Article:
more severe discipline may be imposed at any point if the infraction or
violation merits the more severe action.”
arbitrator wrestled with similar language in a 2003 case.
In that matter I noted: “The
Attorney for the County points to the language in the contract which follows the
steps in the progressive discipline process and which states: “It is
recognized that some employee actions could require immediate suspension or
dismissal thereby eliminating some of the above steps.
type of language is common in many contracts. It is added to ensure the employer
has the ability to deal with those serious situations when progression is not
practical or appropriate. The employee who comes to work intoxicated, or engages
in the commerce of drugs, or steals, or a myriad of other infractions cannot
expect to move through the steps of the progressive discipline procedure. The
employee who is tardy can.” 
infraction is certainly more serious than tardiness but due to the language
cited, the burden clearly falls to management to show this arbitrator why it was
necessary to skip a verbal and written reprimand and move to the maximum fine
(three (3) days) that can be imposed under this contract.
the Employer advocate asked each witness about the seriousness of the offense,
and while each witness gave the expected affirmative answer, a major point
the Employer views this requirement as seriously as it says, why is it not a
procedure required throughout the department?
Assistant Agent in Charge Wade Sagraves gave all the expected answers, it was
apparent to this arbitrator by his answers and his demeanor that he viewed this
procedure as one of concern to Agent in Charge Cook but did not offer any
personal endorsement of its necessity.
Deputy Director Pohlman reiterated that Agent in Charge Cook could run her
region as she saw fit, but did not offer personal rationale regarding the
seriousness of the situation.
upon a review of all testimony and evidence, it is the judgment of this
arbitrator that the grievant was frustrated by the perceived lack of action on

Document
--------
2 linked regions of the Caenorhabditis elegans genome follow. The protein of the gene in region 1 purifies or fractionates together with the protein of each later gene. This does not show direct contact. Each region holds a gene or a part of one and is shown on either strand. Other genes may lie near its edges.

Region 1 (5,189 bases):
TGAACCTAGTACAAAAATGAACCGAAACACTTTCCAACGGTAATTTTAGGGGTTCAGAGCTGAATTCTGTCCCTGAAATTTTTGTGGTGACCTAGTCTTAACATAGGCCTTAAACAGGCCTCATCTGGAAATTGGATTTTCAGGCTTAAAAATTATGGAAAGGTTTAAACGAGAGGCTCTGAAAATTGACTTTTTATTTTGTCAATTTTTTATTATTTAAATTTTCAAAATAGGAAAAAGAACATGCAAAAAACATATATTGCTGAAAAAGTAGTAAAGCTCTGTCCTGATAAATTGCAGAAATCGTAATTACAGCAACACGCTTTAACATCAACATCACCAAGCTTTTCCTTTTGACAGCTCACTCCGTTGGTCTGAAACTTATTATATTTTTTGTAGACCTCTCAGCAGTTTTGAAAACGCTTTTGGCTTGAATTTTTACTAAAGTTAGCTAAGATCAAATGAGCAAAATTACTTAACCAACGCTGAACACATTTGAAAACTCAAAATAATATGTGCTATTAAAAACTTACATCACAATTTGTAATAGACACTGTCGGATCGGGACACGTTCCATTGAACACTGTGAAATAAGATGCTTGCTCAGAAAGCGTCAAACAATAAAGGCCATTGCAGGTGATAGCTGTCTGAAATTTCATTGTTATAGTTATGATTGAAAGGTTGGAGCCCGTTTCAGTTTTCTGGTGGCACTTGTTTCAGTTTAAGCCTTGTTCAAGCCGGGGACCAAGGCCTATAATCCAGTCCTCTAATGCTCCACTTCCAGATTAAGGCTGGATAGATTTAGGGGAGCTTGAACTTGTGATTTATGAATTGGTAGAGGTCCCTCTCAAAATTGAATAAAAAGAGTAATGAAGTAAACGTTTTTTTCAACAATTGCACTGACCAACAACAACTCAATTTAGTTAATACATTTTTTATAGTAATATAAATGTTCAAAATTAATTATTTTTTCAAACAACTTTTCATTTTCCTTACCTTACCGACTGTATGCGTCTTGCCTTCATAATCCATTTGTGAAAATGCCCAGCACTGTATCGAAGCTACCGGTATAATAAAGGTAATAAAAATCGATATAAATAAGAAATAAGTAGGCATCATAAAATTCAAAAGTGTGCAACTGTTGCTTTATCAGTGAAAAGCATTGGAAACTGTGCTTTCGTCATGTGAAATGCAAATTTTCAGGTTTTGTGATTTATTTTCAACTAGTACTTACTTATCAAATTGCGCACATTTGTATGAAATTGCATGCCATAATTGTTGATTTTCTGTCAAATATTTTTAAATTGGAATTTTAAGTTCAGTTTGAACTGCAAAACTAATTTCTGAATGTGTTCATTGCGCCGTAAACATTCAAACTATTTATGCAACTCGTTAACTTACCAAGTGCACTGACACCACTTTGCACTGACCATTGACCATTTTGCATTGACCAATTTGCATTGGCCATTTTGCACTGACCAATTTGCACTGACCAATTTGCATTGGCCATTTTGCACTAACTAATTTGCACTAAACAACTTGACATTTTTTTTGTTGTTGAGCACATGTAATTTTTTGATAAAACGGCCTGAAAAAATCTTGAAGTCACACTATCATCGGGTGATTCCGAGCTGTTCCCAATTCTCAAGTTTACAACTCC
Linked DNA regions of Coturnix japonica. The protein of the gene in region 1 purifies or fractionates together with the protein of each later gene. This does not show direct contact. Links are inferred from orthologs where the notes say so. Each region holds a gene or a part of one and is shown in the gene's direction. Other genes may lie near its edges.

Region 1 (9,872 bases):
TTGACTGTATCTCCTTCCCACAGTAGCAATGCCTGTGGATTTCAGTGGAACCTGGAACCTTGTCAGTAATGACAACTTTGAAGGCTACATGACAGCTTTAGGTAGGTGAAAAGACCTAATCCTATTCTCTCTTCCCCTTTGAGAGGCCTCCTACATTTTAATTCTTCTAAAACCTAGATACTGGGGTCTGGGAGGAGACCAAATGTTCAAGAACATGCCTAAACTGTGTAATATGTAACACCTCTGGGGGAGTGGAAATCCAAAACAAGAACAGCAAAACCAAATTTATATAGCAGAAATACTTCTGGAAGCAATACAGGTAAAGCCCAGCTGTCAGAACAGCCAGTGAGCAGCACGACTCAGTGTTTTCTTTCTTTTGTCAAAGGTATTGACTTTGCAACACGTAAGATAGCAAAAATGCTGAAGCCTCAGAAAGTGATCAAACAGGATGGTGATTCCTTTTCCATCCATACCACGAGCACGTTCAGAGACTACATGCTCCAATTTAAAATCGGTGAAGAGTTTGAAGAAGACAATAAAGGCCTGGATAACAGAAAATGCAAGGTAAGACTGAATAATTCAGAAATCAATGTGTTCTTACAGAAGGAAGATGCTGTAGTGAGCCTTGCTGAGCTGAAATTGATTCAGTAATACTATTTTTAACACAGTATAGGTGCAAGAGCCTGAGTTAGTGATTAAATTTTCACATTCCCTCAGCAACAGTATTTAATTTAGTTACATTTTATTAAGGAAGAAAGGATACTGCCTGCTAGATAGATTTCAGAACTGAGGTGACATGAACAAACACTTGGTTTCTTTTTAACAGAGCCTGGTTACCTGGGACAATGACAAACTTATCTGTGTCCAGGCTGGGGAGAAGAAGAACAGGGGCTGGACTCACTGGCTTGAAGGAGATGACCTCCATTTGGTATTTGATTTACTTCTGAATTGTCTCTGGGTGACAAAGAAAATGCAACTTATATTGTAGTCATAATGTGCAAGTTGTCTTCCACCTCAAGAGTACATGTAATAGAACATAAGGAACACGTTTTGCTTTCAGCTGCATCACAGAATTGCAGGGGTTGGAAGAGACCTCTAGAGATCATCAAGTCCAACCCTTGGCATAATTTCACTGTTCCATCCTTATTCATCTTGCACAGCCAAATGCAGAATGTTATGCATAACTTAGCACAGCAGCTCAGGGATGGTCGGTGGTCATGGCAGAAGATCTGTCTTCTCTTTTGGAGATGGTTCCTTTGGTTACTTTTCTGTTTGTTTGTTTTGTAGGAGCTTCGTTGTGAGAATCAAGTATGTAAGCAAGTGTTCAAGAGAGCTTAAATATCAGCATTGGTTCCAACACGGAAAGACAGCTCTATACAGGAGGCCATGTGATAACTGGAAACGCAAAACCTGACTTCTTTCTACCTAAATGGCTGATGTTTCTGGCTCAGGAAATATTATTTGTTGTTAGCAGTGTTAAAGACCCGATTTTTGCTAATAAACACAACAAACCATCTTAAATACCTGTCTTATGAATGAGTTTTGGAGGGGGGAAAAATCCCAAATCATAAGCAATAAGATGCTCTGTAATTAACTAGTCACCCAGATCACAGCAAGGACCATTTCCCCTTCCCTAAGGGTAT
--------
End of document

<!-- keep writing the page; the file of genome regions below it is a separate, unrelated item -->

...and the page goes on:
the part of her supervisors. It
also appears that she wanted very badly to protect her good working relationship
with the Portsmouth Police Department and the Drug Task Force.
find that she did have knowledge of the Cook directive but did not consider it a
participated in a drug purchase which was in violation of the Cook directive and
she did not make a prior call to her supervisor.
Even though she was not the person making the drug purchase, she was a
actions and those of Agent Jones were viewed very positively by the Task Force,
but that does not excuse her failure to abide by the Cook directive.
must also consider that this is a seventeen (17) year employee with no
with the language of the contract I find that management did not assume its
burden to demonstrate the level of severity merited a three day fine.
do find this violation to merit more discipline than a verbal warning or a
is every reason to believe that a minimum fine would serve as a adequate
reminder of the seriousness of observing all supervisory directives even if the
employee is not in total agreement with that instruction.
discipline is the imposition of a one day fine.
The grievance is granted in part and denied in
part. The three day fine is to be
reduced to a one day fine and the grievant shall receive the amount representing
two days’ lost wages.
Issued at London, Ohio, this 25th
day of June, 2006.